Start tolerating horseflies. Why? Your garden is a democracy of insects, where even filthy flies have a purpose. Every garden needs a tree or a pond, even if that means one sizable container, filled either with soil or water. A tree or a pond attracts insects and with them, a world of predators. Even if you abhor mosquitoes and ants, you’ll want to attract other members of the buzzing, invertebrate world.
Here, in appreciation of insects, are 10 essential bugs (some of which may surprise you) to help the garden flourish.
Photography by Jim Powell for Gardenista.
Bluebottles and Horseflies
Standing under a tree (which I find myself doing increasingly) is educational. Bluebottles, whose Latin name Calliphora vomitoria is self-explanatory, land on fruit tree leaves and clean them up. Down goes the proboscis and when the fly moves on, sickly-looking leaves that have had too much attention from aphids look better for their ministrations. Their catholic eating habits help food waste to break down and they pollinate plants too.
Predators of bluebottles, horseflies, and Musca domestica, the common housefly, need to be kept in business: They include frogs and toads, birds and bats, and spiders.
The under-appreciation of beetles is symbolic of our relationship with insects. Beetles are the largest insect group, while invertebrates make up 95 percent of all creatures. Apart from the pretty ones, like ladybirds, beetles are generally treated with distrust and misunderstanding, when they come indoors. The best thing to do is gently remove them.
Predators: Badgers, foxes, reptiles, frogs, bats, rats, some birds—such as swifts.
Ladybugs are toxic to birds, as advertised by their bright colors. However, they are crucial members of the garden food chain because of their predilection for eating aphids. These emerge early in spring, which is one good reason for growing nettles, as the nettle aphid is also early, and will give ladybugs something to eat.
Green Flies and Black Flies
Budding populations of aphids can be wiped out by squashing them between thumb and fingers. Some aphid damage is not a disaster for a plant, although their sap attracts ants as well as mildew. When you spot a growing number on one plant, check for ladybugs, who may be getting to work. It’s easy to transport ladybugs to plants that are in need.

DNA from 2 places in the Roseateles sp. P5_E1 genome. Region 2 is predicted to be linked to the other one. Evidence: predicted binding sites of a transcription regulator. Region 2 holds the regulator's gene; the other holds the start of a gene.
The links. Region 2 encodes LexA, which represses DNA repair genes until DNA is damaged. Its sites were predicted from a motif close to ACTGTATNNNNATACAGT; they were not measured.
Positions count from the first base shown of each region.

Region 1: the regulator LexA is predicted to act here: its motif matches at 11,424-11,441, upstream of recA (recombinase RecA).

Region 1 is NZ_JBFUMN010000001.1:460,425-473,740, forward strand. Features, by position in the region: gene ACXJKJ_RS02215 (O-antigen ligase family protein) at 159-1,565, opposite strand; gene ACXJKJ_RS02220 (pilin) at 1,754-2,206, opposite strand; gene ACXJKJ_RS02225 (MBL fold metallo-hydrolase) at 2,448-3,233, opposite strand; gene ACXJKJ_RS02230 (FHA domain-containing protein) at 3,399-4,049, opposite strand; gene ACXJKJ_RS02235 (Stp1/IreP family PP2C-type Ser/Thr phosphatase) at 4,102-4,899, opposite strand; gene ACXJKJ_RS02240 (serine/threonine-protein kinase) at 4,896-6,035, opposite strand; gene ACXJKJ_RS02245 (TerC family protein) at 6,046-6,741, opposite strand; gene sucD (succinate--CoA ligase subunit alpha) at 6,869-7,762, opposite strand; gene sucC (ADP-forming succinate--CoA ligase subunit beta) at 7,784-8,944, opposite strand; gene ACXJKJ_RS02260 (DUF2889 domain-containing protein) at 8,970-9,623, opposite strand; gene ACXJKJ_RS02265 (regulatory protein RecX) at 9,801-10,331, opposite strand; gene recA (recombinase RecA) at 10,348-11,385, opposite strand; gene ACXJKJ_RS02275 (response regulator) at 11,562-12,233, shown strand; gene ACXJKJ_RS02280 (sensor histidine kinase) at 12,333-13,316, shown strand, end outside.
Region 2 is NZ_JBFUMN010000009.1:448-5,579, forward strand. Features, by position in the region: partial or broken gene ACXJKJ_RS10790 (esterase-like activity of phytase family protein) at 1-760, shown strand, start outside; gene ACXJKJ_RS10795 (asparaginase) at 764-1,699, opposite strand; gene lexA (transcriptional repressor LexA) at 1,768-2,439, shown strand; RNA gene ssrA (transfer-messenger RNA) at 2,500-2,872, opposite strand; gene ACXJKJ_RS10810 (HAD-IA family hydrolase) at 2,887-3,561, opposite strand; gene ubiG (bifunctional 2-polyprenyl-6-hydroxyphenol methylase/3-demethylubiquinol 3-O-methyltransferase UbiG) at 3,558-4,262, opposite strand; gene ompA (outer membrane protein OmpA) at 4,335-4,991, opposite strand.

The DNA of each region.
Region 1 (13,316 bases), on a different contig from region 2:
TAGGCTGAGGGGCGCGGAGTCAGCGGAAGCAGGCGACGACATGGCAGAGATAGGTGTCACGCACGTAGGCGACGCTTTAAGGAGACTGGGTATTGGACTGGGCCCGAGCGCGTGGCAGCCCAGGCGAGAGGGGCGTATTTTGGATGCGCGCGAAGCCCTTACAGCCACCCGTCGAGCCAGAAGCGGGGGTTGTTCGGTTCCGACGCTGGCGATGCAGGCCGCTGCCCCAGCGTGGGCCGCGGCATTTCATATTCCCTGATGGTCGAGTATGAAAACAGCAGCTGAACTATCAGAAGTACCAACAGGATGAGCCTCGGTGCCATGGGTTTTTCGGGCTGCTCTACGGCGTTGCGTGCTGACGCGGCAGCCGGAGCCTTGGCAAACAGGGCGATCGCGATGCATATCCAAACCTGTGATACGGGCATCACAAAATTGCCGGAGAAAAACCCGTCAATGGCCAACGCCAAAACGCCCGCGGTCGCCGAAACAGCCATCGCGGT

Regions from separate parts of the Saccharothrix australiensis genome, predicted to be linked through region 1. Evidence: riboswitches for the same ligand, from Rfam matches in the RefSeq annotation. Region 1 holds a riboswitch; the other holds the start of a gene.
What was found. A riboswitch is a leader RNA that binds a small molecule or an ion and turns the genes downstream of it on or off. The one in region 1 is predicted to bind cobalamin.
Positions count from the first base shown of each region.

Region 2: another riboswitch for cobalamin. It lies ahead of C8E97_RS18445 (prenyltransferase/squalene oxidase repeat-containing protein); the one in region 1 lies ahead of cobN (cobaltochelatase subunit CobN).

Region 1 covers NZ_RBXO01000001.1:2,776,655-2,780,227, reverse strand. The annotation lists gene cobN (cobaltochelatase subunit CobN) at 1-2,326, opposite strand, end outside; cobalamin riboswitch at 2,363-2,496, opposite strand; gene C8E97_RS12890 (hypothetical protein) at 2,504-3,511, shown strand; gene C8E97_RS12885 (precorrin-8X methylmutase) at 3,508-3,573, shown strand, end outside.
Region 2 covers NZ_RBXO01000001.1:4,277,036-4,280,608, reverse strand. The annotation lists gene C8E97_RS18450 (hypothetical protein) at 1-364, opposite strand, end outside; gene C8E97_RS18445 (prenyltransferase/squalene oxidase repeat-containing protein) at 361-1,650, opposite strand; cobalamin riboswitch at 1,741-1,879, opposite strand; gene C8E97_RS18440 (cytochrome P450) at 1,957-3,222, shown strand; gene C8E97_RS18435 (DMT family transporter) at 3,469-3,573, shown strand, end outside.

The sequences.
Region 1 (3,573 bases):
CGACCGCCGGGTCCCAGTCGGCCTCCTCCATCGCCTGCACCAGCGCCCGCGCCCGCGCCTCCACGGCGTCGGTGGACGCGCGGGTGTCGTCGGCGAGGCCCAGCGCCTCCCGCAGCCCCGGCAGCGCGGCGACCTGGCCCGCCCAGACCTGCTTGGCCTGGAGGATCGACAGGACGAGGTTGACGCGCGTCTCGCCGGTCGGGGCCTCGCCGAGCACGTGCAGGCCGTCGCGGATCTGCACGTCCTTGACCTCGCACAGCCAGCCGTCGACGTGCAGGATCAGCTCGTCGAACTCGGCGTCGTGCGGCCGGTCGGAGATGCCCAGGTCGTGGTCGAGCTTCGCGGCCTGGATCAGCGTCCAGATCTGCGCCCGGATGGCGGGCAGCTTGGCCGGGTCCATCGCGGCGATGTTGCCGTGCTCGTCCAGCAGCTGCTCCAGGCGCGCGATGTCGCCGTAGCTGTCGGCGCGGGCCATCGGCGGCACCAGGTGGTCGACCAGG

Predators: Aphids are an important food source for beetles, earwigs, wasps, and birds feeding their young.
Butterflies and Moths
Landing on the stamens of flowers with pollen-brushed wings, butterflies and moths are most often seen drinking nectar. They also sip on decaying fruit, not so different in this way from less glamorous creatures such as flies and wasps. Many butterflies and moths rely on nettles and thistles as breeding grounds, so allow some weeds to grow, near a compost heap or behind a shed.
The Caterpillar-Butterfly Dichotomy
Romantic ideas about butterflies are connected to the fluttering ones, newly emerged from their cocoon. For gardeners, the fun is gone when egg-laying starts a week later, with a total withdrawal of affection for the butterfly’s offspring. It’s amazingly short-sighted; like the food chain and the whole living planet, you don’t get one without the other.
Predators of moths and butterflies: Birds, spiders, hornets, and moths. Predators of caterpillars: Birds, beetles, wasps, spiders, toads, snakes.
Hoverflies and Lacewings
Hoverflies and lacewings, like ladybugs, are most appreciated as predators, rather than as a food source themselves. A hoverfly’s looks confuse people (as well as predators), seeming to combine horsefly-style aviator eyes with wasp-like colors. But a closer look reveals a benign pollinator that hovers around umbels such as Queen Anne’s lace, laying eggs near aphid colonies.
Lacewings are wonderfully transparent, with 1930s-costume wings enveloping slender green bodies and beady metallic eyes. Their larvae, like those of hoverflies and ladybugs, are prolific aphid eaters. Lacewing larvae also eat caterpillars.
Wasps and Bees
Wasps help with the breaking down of organic matter. Without their help food that is not harvested would take longer to decompose, putting more pressure on fungus and bacteria. Annoying as it is when you find that a wasp has dug a hole in some perfectly ripe fruit, they are doing what they were designed to do and will not attack fruit that isn’t ready to be picked.
Need more convincing? See: What’s the Point of Wasps?
Centipedes and Woodlice
Like the peach inhabitants in Roald Dahl’s James and the Giant Peach, centipedes, earthworms and other invertebrates are a welcome sight. Under the lid of a compost heap, they are active when the pile is at mid-temperature, before and after the main business of decomposition. Aided by fungus and bacteria, invertebrates are crucial in the process of breaking material down, in or out of a heap.
Predators: The enemy within. Toads and grass snakes in compost heaps are happy to eat either, while the carnivorous centipede (shown above) may be about to eat one of the wood lice.
Food Chain: The Next Level
Insects are at the base of thousands of different food chains and, without humans, they are a wildly successful group. Humans without insects, on the other hand, would not last long at all.
N.B.: This post is an update; it was first published March 2018.
See more ways to show appreciation for essential insects in the garden:
- 10 Easy Pieces: Bee Houses
- Flowers for pollinators: See our curated guides to dozens of our favorite Perennials 101 and Annuals 101
- Your Garden’s Best Friend: The Life and Times of a Ladybug